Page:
The authors wanted the channel to take a
&self method, because such methods are much more convenient to call. An
&mut self reference requires you to prove to the compiler that you have exclusive access to the element, but
&self does not.
As for when you can use
UnsafeCell, well you are not allowed to modify a value from multiple threads at the same time, so the surrounding API has to somehow make that impossible to happen. In the case of an mpsc channel, this is enforced because the type is not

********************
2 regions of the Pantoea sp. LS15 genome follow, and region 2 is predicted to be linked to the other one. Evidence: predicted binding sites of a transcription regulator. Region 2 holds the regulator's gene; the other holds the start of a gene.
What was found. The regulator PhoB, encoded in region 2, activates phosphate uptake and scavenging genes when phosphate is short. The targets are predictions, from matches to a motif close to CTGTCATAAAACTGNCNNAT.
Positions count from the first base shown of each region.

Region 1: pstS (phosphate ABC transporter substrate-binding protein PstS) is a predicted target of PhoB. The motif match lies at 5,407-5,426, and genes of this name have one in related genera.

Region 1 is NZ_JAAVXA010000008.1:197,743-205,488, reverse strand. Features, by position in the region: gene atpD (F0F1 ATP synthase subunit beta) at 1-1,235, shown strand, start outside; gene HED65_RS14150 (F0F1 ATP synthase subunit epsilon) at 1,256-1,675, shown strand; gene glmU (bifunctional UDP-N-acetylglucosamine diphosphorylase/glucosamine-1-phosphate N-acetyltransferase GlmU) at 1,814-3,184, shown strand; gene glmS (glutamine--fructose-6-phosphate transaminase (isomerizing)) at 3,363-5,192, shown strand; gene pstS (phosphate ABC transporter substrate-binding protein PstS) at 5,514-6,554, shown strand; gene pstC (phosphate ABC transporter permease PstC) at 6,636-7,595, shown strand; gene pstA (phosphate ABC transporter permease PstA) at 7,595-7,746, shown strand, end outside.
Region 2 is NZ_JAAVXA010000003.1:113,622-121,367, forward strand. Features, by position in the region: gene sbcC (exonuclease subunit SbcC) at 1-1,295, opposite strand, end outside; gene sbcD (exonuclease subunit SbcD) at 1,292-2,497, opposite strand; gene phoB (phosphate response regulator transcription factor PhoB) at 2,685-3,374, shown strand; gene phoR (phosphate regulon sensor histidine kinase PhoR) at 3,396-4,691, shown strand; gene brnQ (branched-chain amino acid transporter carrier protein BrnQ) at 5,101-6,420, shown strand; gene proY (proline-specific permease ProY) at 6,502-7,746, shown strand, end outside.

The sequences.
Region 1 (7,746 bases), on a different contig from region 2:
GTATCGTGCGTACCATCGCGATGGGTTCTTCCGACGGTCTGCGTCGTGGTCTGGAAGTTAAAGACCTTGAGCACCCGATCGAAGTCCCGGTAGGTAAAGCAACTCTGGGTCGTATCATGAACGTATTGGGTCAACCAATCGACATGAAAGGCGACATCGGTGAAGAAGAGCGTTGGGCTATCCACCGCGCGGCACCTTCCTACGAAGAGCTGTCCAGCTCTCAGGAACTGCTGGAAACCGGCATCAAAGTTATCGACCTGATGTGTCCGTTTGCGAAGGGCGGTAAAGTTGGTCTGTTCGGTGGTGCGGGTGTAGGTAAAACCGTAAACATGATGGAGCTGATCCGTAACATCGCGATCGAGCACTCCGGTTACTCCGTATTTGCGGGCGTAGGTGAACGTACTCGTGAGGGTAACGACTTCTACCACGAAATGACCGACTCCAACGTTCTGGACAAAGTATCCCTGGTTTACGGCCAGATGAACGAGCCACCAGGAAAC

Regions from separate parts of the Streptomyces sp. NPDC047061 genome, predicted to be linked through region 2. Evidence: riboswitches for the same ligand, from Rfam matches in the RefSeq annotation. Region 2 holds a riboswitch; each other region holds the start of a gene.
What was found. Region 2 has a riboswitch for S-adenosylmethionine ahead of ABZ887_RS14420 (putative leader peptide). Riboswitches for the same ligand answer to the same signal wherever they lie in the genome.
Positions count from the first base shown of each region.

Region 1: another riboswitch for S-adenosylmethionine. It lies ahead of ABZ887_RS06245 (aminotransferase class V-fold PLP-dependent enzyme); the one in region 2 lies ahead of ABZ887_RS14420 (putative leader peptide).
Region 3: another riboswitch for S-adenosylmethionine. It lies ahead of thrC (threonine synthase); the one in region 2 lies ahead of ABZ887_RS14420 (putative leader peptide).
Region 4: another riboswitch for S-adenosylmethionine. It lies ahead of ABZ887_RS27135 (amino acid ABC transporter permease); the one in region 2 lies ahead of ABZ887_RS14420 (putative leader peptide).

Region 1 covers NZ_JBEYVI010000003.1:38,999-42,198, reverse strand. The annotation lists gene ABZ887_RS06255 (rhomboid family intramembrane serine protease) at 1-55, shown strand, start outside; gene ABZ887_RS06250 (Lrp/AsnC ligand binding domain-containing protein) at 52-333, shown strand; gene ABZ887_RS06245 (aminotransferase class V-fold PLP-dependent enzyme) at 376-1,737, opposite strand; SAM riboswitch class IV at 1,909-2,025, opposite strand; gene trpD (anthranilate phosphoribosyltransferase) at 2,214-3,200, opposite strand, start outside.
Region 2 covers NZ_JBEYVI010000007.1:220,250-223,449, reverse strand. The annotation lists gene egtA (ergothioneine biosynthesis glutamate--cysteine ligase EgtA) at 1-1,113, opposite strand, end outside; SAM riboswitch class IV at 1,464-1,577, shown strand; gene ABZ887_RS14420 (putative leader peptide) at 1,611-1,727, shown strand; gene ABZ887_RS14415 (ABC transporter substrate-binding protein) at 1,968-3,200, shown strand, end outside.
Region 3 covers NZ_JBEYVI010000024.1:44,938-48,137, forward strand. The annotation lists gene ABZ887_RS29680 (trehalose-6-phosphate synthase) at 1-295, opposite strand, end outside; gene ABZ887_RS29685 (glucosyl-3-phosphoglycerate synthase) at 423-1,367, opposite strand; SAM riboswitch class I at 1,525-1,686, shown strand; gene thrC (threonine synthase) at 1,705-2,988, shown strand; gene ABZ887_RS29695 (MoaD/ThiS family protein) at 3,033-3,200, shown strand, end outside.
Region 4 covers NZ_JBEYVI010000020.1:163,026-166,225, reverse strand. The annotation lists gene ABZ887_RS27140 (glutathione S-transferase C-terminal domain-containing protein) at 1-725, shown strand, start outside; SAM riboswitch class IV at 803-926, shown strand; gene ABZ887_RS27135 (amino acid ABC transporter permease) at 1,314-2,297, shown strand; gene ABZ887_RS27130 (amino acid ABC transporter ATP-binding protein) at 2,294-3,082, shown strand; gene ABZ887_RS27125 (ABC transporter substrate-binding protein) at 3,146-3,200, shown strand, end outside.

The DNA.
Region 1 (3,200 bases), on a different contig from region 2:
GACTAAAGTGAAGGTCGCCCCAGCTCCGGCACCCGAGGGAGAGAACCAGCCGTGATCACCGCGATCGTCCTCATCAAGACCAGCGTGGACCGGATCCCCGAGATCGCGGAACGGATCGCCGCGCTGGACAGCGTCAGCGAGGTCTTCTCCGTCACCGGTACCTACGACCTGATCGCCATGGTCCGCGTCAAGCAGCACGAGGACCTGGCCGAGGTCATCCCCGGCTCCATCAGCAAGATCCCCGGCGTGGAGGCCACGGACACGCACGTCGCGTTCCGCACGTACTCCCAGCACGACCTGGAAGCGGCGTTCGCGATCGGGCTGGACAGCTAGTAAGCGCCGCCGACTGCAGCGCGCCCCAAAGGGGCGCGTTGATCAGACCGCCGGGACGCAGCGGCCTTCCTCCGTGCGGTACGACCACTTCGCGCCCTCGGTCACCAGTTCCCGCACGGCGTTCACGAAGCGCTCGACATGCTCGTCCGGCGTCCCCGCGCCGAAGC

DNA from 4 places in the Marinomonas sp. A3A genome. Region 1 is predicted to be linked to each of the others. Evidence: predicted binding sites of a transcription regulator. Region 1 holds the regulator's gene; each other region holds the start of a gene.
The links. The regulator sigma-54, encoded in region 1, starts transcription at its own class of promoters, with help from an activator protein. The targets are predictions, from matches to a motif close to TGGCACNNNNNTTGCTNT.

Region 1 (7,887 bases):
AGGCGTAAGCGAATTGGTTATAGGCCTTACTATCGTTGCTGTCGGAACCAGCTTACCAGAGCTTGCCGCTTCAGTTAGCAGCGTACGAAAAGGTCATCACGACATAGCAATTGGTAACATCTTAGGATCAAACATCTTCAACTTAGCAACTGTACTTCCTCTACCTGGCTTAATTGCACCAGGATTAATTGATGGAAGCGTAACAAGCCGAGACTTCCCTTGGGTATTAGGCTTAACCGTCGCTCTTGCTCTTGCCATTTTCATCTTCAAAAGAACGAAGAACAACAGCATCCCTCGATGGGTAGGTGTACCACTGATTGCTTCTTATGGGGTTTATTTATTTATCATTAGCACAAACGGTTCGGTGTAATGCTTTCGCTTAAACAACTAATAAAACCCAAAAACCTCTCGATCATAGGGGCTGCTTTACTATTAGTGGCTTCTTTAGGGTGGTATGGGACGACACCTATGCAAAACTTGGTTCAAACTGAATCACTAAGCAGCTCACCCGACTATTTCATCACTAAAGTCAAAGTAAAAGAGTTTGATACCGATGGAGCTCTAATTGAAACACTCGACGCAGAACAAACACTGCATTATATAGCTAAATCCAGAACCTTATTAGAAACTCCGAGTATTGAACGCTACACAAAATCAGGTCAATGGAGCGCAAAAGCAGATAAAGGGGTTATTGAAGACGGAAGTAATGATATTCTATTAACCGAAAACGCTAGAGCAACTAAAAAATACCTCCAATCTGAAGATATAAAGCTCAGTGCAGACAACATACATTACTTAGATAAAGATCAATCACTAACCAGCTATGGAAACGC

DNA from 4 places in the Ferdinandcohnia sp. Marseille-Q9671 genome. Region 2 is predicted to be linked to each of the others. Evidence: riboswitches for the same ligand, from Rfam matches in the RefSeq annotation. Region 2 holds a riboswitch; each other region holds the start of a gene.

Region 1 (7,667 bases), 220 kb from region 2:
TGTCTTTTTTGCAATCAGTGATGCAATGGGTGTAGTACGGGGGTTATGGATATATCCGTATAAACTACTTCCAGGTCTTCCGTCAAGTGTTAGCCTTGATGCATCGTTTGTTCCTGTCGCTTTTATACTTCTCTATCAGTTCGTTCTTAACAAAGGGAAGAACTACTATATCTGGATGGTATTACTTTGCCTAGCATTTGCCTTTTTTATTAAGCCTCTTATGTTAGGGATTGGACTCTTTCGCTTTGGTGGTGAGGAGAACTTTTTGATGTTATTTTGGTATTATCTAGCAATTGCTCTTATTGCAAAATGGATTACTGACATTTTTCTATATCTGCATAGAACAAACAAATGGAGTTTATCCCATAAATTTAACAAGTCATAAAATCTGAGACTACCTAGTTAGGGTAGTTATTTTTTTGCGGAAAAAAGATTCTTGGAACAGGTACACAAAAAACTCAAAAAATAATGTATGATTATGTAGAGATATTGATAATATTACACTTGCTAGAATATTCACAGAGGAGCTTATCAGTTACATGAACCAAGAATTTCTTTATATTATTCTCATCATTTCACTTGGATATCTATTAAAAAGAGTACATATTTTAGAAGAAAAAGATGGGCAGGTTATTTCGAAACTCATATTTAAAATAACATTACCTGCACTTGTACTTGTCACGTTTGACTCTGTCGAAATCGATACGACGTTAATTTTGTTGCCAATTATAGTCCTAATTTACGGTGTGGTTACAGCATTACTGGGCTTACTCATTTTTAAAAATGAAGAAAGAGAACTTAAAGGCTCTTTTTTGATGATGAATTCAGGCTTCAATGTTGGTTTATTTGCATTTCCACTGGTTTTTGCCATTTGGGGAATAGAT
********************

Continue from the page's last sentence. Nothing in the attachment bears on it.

Sync. Another solution to this problem is a
Mutex, which uses a lock to have threads wait for each other, ensuring that only one of them can access it at the time.
There are also non-thread related problems with
UnsafeCell. E.g. consider if
Vec had a
&self clear method:
let vec = vec![1, 2, 3];
let ref_1 = &vec;
Normally this is prevented by the compiler because
&mut self, but if
clear only requires an immutable reference, the compiler will allow the above code even though it lets you use a value after it is destroyed.
Any use of
UnsafeCell has to make sure either kind of problem cannot happen.